- Specification of end user needs for diagnostic services for optimal application of thinning agents in apple orchards.

- Selection of indicator genes for defining the optimal stage for the application of thinning measures.

- Specification of end user needs for diagnostic services regarding bitter pit development during apple fruit storage.

- Selection of indicator genes with predictive value for bitter pit development.

- Development of a method for quick and on-site testing of the activity of the selected indicator genes.

Background Thinning

Crop load thinning is now recognized as vital to the effective management of apple orchards. Virtually all apple varieties have a tendency to over produce (set) fruit by up to 70%. Failing to appropriately thin will result in fruit that is small and discolored, with a lower market value while also damaging the trees from over bearing. It will also cause “biennial bearing”.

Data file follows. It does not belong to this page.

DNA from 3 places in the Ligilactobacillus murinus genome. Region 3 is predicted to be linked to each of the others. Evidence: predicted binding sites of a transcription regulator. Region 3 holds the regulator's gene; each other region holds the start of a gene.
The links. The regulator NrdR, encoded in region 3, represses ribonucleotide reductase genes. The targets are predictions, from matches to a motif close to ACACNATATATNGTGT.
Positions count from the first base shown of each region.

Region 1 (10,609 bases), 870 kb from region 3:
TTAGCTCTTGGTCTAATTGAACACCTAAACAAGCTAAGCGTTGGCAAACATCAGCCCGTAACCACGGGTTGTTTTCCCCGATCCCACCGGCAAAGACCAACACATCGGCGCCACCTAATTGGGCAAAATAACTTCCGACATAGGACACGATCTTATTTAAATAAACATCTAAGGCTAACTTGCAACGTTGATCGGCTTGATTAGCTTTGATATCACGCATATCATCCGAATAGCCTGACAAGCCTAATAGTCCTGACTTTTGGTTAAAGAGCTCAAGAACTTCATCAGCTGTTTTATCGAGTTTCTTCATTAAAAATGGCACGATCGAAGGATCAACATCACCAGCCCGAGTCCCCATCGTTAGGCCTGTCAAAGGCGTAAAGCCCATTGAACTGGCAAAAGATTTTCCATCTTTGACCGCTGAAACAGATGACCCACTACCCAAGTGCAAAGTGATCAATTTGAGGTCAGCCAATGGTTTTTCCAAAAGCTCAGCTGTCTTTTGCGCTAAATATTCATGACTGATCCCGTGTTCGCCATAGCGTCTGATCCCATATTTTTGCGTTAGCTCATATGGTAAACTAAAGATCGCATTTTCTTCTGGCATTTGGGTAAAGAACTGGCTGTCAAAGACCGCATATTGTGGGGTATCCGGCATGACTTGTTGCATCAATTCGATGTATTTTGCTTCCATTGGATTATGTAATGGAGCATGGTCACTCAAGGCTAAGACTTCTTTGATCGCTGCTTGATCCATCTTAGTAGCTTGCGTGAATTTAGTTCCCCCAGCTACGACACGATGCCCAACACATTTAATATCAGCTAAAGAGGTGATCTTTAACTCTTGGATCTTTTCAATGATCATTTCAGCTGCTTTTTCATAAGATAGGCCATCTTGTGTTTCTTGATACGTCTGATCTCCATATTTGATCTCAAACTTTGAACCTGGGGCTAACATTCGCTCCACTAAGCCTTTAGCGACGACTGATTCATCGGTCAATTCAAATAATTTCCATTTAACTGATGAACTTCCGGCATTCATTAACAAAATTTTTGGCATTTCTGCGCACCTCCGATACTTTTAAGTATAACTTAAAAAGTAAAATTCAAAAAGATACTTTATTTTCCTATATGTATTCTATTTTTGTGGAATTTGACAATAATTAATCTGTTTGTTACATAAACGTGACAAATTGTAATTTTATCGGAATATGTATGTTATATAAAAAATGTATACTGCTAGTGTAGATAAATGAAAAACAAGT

This is when the tree only produces fruit every two years. Thinning is therefore vital to not only ensure a consistent size and quality for this year’s harvest, but also next year’s.

Background Bitter Pit

Bitter pit is a disorder which can severely affect the economic value of the fruit, reducing it to 40% of the production price. The incidence and severity of bitter pit are affected by variety, but within a variety bitter pit is related to harvest date and climate; in susceptible varieties, harvest of less mature fruit can result in higher bitter pit incidence, as can excessive pruning or high temperatures and/or droughty conditions during the growing season.

Indeed, there is evidence that over thinning can increase the likelihood of bitter pit.